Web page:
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A Life Apart - Hasidism in America A Hasidic Boy

ESSAYS ON HASIDISM
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  • Additional Essays on Hasidism

  • SETTLEMENT IN AMERICA

    Some surviving Hasidic Jews went to Antwerp, London or Montreal, but most went to Israel and to the United States. Some important rebbes also survived the war and emigrated, with each forming the center of a new settlement in Brooklyn: the Satmarer and the Klausenberger in Williamsburg, the Lubavitcher (whose Rebbe Schneerson actually arrived in New York in 1940) and the Bobover in Crown Heights. About sixty courts, many of them with fewer than fifty families, were transplanted to New York. Today there are twelve principal Hasidic courts, though many of the smaller ones still exist.

    Williamsburg, Brooklyn, was a community of Orthodox, but increasingly westernized, Jews from Germany, Austria, Czechoslovakia, Rumania and Poland. The largest Hasidic groups settling in Williamsburg were of Hungarian origin, the Satmar and the Klausenberg. They rapidly took over part of the neighborhood--in 1951, the last movie house on Lee Avenue was turned into the rebbe's residence and besmedresh of the Klausenbergers, and Hungarian and Yiddish became the languages of the streets.

    The neighborhoods of Crown Heights and Boro Park developed into Hasidic centers at a slower pace then Williamsburg. The largest and most influential court in Crown Heights is the Lubavitch, whose adherents are mostly Polish. The Bobover, from Poland (Galicia), originally settled in Crown Heights as well, but in 1966-67 most of the court and the Rebbe moved to Boro Park, which is also home to the Munkach, the Ger, Belz and the Stoliner. Currently, the Hasidic population in Boro Park is expanding rapidly.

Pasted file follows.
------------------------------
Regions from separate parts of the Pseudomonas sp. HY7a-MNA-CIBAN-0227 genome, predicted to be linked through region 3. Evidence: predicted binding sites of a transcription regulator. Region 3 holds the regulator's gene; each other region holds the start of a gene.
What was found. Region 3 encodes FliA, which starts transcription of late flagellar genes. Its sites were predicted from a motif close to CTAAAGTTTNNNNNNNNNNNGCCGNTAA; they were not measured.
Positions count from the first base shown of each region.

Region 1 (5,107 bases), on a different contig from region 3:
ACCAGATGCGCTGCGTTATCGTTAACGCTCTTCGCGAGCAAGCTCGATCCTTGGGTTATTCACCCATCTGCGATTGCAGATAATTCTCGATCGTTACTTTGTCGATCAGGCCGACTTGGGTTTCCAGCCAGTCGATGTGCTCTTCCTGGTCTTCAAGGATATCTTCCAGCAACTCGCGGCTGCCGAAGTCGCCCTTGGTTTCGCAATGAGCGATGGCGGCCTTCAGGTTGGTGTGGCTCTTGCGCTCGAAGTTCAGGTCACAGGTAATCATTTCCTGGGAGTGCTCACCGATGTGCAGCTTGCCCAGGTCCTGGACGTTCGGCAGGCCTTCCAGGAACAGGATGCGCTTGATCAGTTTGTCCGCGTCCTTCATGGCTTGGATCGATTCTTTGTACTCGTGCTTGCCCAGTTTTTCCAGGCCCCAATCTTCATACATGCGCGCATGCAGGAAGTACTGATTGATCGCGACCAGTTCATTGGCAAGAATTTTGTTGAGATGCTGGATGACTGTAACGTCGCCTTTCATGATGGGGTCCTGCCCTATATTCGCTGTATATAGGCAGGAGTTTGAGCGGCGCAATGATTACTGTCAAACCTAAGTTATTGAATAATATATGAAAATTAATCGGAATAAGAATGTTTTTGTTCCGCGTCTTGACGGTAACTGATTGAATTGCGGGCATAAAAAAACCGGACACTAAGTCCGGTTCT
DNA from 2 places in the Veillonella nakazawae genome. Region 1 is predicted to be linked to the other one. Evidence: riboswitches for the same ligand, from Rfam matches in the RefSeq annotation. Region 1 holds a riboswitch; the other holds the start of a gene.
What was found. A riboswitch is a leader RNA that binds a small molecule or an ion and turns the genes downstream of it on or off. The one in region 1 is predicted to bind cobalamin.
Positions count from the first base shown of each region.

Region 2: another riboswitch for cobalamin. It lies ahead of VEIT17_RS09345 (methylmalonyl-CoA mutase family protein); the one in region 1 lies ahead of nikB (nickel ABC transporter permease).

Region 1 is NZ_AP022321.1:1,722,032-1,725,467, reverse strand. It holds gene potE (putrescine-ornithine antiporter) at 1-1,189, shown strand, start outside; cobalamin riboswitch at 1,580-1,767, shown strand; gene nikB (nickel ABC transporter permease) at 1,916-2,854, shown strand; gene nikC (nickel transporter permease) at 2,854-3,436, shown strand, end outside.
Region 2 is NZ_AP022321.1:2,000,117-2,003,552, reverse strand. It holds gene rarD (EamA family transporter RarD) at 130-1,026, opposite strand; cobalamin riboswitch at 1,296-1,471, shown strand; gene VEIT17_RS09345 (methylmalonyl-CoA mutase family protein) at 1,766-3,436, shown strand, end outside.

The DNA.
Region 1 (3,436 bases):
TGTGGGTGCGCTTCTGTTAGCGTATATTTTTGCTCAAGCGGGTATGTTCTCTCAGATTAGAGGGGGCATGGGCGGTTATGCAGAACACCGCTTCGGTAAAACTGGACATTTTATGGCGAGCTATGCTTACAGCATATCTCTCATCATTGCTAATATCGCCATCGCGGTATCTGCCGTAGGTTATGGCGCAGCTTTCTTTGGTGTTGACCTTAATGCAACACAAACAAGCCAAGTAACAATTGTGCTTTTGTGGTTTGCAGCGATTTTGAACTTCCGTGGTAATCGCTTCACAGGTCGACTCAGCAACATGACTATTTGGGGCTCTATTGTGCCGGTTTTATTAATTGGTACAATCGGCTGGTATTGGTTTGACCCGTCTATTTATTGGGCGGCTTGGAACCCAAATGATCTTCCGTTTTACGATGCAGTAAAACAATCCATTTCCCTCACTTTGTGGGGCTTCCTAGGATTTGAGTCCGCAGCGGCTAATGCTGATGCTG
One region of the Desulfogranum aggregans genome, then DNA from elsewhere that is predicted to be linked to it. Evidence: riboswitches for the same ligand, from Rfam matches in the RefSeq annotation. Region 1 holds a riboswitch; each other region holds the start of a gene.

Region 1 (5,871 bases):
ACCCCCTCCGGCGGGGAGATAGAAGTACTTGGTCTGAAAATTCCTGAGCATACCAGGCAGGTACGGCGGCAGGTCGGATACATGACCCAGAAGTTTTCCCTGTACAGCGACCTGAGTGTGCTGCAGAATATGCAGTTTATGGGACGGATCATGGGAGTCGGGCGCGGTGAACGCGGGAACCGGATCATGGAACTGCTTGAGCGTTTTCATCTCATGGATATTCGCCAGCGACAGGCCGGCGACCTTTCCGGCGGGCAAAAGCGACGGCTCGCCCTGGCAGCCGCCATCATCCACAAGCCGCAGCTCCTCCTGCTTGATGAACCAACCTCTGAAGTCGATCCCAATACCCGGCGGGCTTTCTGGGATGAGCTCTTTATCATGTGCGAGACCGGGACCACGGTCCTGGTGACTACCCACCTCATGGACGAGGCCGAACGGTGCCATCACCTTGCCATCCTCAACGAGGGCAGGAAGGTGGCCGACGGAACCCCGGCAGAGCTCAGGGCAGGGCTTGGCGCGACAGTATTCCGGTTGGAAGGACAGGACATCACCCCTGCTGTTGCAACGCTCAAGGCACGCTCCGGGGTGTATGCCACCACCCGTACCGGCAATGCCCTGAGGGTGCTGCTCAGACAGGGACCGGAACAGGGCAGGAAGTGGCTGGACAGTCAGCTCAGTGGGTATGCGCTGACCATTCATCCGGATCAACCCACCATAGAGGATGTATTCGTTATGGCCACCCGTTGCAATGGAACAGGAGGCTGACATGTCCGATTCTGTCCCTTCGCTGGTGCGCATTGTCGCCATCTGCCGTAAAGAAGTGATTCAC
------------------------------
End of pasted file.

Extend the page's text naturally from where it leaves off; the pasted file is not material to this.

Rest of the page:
It is difficult to obtain accurate estimates of the Hasidic population. The Hasidim are reluctant to count themselves: when asked how many followers he had, the Lubavitcher Rebbe replied, "How many Jews are there in the world?"

    Estimates in the mid-1960s put the number of Hasidim in New York City at between forty and fifty thousand, with the Satmar the largest group at 1,300 families, the Belz, Bobov, Klausenberg, and Lubavitch courts consisting of between 100 -- 500 families each, and many other smaller courts making up the rest. [From Jerome Mintz, Legends of the Hasidim (1968)]

    By the mid-1980s, these numbers had mushroomed. Lis Harris in Holy Days (1985) estimates that out of 250,000 Hasidim in the world (one fifth the number that existed in 1900), 200,000 live in the United States, with approximately 100,000 in Brooklyn and most of the rest in other parts of New York City and its suburbs. The number of Hasidim in New York has doubled, from around fifty thousand to over one hundred thousand, in twenty years. Many of the courts also have branches elsewhere in the United States, Israel, Canada, England, South America, Eastern Europe and Russia.

    Couples are encouraged to have many children--seven or eight children is not uncommon amongst Hasidic families--and birth control is not ususally considered permissible (though exceptions are sometimes made for reasons of physical or emotional health). In addition, many non-Hasidic Jews have become adherents, especially among the Lubavitch. Harris writes that the one hundred thousand New York City Hasidim are composed of: 45,000 Satmar, 15,000 Lubavitch (though worldwide Lubavitch is the largest court), and another 45,000 in Boro Park, home of the Gerer, Bobover, and Belzer.


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